“Rudy Giuliani has been taking a lot of flack for questioning whether President Obama loves America. The left and the mainstream media (pardon the redundancy) have been denouncing everyone who dares to not join in their auto-da-fé of the former mayor. And they are using the uproar to smear anyone who does not toe their party line, such as Governor Scott Walker, for transparently political reasons. This is just one more instance of why Republicans should not play the MSM’s game. When they are in this mode they are DOWBs (Democratic Operatives With Bylines) and should be treated as such—and called out as such—with the contempt they deserve for prostituting their profession.” – Commentary

“Radio talk-show host Hugh Hewitt will participate in the second Republican presidential debate, as part of a partnership between Salem Media Group and CNN. The debate will take place Sept. 16 at the Ronald Reagan Presidential Library in Simi Valley, California. The first GOP debate will be telecast by Fox News in August in Ohio.” – POLITICO

“The homeownership rate in the United States dropped to a 20-year low of 64.5 percent in 2014, according to new data released by the Census Bureau.” – CNS News


“Temperatures in Baton Rouge dipped to 34 degrees Tuesday morning, but down to 32 degrees in Lafayette as a cold front moves through the area.” – Baton Rouge Advocate

“Public Service Commissioner Scott Angelle, R-Breaux Bridge, has come out against Common Core, meaning that three of Louisiana’s four gubernatorial candidates are now firmly opposed to the mathematics and English standards currently being taught in state schools.” – NOLA.com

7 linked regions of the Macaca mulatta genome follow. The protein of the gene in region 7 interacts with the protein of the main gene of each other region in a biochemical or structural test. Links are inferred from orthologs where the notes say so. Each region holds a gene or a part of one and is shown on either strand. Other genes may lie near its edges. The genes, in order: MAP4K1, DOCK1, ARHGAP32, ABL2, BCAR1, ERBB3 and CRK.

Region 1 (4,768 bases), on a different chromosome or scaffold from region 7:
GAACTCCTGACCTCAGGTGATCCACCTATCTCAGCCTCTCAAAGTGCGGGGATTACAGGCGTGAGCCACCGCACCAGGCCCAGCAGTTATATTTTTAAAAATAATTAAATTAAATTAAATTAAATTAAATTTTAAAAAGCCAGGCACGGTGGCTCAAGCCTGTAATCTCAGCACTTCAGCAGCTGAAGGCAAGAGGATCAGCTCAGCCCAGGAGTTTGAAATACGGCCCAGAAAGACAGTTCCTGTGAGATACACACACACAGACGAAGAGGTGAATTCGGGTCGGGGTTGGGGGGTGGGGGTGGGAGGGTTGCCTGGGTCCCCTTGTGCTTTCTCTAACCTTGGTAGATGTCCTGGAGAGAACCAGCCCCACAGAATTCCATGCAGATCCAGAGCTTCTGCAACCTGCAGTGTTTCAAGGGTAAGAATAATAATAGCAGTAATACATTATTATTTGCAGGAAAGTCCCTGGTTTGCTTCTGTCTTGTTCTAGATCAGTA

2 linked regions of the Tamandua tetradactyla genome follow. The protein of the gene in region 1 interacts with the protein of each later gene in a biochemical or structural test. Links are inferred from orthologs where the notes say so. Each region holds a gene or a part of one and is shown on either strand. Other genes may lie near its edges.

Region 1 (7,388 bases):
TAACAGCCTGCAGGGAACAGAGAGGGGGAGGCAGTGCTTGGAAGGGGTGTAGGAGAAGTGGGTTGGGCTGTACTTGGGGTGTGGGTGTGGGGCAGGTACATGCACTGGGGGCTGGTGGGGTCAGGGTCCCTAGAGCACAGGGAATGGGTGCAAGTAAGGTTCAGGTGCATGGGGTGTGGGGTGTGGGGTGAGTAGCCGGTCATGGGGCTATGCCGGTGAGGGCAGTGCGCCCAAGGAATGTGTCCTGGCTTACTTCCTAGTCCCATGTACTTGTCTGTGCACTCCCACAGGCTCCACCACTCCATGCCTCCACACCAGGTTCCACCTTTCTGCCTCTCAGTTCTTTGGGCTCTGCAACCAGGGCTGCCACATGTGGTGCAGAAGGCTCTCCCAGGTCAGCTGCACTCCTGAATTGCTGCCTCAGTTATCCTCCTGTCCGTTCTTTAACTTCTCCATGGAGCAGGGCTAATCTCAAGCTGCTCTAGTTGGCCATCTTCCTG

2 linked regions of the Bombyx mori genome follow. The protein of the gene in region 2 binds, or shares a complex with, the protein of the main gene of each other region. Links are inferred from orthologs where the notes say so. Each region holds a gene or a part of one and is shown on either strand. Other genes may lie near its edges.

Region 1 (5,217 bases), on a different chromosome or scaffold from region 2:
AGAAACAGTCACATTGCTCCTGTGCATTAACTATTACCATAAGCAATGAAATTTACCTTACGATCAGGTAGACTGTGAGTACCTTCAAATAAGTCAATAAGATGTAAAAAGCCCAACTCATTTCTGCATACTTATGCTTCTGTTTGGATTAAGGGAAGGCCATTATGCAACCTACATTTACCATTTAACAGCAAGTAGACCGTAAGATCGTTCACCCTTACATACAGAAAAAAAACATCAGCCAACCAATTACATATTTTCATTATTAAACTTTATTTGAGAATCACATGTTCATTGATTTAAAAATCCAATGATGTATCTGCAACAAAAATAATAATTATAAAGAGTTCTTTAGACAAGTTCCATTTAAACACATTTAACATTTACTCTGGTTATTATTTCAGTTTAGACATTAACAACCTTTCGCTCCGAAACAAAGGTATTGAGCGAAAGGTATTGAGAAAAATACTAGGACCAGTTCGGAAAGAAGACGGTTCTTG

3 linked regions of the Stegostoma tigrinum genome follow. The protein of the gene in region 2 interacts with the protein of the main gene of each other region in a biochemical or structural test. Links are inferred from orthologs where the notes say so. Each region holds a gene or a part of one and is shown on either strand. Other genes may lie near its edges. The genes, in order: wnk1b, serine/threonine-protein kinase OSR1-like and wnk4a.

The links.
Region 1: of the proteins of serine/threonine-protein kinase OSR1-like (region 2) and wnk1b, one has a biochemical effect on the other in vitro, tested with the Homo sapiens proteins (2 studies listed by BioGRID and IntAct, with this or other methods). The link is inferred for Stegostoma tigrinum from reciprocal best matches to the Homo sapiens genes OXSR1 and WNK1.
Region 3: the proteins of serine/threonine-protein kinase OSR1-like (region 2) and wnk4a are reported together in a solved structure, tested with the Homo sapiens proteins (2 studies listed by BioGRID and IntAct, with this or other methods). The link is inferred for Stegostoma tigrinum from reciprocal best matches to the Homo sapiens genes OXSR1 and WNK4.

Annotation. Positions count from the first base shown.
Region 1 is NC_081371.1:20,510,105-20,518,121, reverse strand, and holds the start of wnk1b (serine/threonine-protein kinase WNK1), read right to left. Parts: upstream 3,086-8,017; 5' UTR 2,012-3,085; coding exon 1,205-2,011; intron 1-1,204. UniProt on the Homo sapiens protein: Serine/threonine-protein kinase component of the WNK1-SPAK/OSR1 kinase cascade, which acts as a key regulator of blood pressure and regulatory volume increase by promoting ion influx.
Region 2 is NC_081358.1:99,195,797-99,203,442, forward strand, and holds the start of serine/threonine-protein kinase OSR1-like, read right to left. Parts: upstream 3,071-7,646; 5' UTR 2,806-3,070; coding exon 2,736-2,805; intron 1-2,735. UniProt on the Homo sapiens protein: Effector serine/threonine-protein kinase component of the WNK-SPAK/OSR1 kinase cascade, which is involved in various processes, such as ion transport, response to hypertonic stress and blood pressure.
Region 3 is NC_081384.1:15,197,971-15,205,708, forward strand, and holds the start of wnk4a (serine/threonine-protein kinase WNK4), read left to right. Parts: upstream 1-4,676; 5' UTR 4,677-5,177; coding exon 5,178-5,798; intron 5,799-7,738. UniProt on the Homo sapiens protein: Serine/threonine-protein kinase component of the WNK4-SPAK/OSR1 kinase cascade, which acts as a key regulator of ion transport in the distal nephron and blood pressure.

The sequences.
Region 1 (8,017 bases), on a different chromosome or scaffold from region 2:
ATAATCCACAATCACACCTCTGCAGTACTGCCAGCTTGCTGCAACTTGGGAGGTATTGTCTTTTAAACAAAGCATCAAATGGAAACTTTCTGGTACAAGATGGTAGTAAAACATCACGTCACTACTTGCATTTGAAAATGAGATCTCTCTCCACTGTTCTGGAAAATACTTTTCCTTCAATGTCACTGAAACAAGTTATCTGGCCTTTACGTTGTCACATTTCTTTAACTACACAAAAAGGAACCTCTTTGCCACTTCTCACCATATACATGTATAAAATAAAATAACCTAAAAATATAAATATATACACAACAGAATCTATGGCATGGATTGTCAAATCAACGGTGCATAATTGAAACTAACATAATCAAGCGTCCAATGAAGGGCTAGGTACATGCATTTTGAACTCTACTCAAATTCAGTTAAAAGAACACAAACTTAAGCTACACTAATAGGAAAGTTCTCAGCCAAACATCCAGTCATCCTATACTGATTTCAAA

“Louisiana’s education superintendent is proposing to speed a review of the state’s use of Common Core and to delay consequences for the switch to the multistate education standards.” – Lake Charles American Press

“The East Baton Rouge Parish Registrar’s Office has pushed back its anticipated completion date for validating the petition to call an election for the proposed city of St. George from the end of February to mid-March.” – Baton Rouge Advocate

“In a game of escalating tax-cut proposals, House Speaker Philip Gunn, R-Clinton, will propose the biggest so far: a $1.7 billion phaseout of Mississippi’s state personal income tax over more than a decade, a top legislator said late Monday.” – NOLA.com

“A free-speech appeal from tour guides in New Orleans who object to the city’s requirement that they be licensed was rejected Monday by the U.S. Supreme Court.” – Yahoo! News

“State Superintendent of Education John White said Monday he is concerned that Gov. Bobby Jindal’s budget proposal will exclude dollars for standardized tests, which he said could cost Louisiana $800 million in federal aid.” – Baton Rouge Advocate 

“But making a go of it on West Chimes Street has been far more challenging than Reginelli ever would have imagined. Sales slow to a trickle for nearly one-third of the year, when LSU is on break. Employee turnover is high, given that the labor pool consists mainly of students. Then there’s the issue of parking, which is in short supply for all but a fortunate few business owners who have private lots.” – Baton Rouge Business Report

“With his take from contributions on the rise since his ascension in June to a top U.S. House leadership position, U.S. Rep. Steve Scalise is tapping into a growing trend in political finance: the joint fundraising committee.” – Baton Rouge Advocate

“Conventional wisdom is that the Legislature and Gov. Bobby Jindal have already drained all of the available pools to plug previous budget gaps, but Fannin believes there could be more than $100 million — perhaps hundreds of millions — still to be harvested.” – Alexandria Town Talk